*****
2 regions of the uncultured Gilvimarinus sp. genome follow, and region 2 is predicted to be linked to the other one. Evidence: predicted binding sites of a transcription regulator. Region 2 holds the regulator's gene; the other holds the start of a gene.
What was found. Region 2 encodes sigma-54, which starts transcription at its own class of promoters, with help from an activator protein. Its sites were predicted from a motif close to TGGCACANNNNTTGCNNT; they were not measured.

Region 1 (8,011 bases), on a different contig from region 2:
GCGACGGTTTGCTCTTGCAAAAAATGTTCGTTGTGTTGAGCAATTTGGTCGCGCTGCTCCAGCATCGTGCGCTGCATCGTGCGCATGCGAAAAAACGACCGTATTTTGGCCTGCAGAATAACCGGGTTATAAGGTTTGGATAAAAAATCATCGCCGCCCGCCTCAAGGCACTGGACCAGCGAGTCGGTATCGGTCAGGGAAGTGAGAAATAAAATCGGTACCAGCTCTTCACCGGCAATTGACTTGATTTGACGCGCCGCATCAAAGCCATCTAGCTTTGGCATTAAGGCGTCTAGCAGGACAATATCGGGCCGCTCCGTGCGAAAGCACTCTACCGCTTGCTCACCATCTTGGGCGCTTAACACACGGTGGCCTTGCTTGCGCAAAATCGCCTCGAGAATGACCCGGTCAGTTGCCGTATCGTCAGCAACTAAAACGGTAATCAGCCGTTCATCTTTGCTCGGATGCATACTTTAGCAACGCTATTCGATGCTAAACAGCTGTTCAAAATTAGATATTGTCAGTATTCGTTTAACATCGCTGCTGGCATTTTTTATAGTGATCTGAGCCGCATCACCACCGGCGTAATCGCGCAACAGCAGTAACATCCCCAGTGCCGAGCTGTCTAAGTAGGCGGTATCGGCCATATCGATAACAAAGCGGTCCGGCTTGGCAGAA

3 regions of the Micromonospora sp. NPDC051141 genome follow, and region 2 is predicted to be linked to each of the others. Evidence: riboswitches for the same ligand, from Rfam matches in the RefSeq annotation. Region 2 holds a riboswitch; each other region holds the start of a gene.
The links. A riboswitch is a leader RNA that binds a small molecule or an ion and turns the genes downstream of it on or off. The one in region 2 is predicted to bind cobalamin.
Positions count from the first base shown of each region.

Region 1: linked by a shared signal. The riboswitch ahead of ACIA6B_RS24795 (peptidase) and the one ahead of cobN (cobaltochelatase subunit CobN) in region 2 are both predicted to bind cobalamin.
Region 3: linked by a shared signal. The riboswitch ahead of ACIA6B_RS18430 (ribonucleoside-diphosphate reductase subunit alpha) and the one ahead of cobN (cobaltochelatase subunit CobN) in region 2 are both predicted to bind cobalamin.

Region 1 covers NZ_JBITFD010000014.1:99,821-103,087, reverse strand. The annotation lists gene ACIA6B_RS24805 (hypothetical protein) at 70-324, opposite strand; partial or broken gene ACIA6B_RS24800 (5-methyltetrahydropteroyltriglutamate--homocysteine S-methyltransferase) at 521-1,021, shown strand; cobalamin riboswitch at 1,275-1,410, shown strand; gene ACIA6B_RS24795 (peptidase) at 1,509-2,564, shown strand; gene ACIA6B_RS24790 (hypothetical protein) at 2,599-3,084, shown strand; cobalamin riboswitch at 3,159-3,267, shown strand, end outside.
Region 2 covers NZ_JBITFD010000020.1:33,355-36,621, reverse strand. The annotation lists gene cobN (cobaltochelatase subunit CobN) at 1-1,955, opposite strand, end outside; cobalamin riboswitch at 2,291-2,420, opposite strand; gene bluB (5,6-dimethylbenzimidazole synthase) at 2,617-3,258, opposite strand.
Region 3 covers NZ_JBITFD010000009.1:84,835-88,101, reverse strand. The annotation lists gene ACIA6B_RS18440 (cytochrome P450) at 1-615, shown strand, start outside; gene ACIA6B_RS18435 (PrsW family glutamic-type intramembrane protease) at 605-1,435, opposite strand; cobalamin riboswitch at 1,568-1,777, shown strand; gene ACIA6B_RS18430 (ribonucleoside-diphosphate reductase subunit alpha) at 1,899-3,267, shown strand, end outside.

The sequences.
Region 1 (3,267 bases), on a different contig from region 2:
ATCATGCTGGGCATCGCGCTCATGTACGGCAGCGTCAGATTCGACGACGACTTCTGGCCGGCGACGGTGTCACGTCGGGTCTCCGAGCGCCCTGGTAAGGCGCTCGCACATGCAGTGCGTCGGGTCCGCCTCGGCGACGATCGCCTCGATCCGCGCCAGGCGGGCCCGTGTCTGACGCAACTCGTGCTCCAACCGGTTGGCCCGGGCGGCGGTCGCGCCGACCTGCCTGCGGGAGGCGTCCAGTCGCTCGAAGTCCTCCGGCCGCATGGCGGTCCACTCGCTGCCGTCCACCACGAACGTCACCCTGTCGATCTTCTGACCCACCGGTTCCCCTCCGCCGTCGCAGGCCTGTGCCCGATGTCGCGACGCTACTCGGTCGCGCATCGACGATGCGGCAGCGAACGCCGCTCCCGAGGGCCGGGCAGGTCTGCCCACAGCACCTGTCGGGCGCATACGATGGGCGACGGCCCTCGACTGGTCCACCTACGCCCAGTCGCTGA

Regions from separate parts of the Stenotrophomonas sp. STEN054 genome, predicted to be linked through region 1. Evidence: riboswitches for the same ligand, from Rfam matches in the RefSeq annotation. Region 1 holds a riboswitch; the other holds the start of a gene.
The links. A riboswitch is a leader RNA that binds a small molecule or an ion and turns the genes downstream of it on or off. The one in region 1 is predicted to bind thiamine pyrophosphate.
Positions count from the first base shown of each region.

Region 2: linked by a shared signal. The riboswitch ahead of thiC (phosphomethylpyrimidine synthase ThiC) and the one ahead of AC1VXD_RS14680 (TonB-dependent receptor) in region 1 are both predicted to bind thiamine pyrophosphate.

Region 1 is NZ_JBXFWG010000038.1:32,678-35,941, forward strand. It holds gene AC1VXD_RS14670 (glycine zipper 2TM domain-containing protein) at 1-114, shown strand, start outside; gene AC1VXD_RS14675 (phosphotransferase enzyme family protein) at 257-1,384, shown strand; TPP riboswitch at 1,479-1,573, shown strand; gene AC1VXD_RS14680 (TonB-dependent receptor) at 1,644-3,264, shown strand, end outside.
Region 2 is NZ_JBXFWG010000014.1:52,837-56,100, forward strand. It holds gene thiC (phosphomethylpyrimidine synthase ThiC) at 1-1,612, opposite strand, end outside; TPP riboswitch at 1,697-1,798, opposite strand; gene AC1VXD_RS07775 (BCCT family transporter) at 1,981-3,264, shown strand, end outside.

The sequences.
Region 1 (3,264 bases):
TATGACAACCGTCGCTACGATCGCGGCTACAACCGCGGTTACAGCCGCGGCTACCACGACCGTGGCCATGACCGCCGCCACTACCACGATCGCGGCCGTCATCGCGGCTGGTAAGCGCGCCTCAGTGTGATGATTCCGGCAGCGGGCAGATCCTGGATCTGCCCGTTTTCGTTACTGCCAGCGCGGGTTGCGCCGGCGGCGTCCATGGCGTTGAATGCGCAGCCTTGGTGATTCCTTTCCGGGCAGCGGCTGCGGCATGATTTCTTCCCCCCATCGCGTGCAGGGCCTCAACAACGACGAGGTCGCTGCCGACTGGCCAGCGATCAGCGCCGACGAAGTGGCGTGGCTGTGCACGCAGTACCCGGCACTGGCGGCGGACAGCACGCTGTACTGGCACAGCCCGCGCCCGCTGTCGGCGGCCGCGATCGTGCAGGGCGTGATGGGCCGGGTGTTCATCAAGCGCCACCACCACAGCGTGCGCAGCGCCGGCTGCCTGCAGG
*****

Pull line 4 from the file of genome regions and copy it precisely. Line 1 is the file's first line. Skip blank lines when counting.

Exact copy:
GCGACGGTTTGCTCTTGCAAAAAATGTTCGTTGTGTTGAGCAATTTGGTCGCGCTGCTCCAGCATCGTGCGCTGCATCGTGCGCATGCGAAAAAACGACCGTATTTTGGCCTGCAGAATAACCGGGTTATAAGGTTTGGATAAAAAATCATCGCCGCCCGCCTCAAGGCACTGGACCAGCGAGTCGGTATCGGTCAGGGAAGTGAGAAATAAAATCGGTACCAGCTCTTCACCGGCAATTGACTTGATTTGACGCGCCGCATCAAAGCCATCTAGCTTTGGCATTAAGGCGTCTAGCAGGACAATATCGGGCCGCTCCGTGCGAAAGCACTCTACCGCTTGCTCACCATCTTGGGCGCTTAACACACGGTGGCCTTGCTTGCGCAAAATCGCCTCGAGAATGACCCGGTCAGTTGCCGTATCGTCAGCAACTAAAACGGTAATCAGCCGTTCATCTTTGCTCGGATGCATACTTTAGCAACGCTATTCGATGCTAAACAGCTGTTCAAAATTAGATATTGTCAGTATTCGTTTAACATCGCTGCTGGCATTTTTTATAGTGATCTGAGCCGCATCACCACCGGCGTAATCGCGCAACAGCAGTAACATCCCCAGTGCCGAGCTGTCTAAGTAGGCGGTATCGGCCATATCGATAACAAAGCGGTCCGGCTTGGCAGAA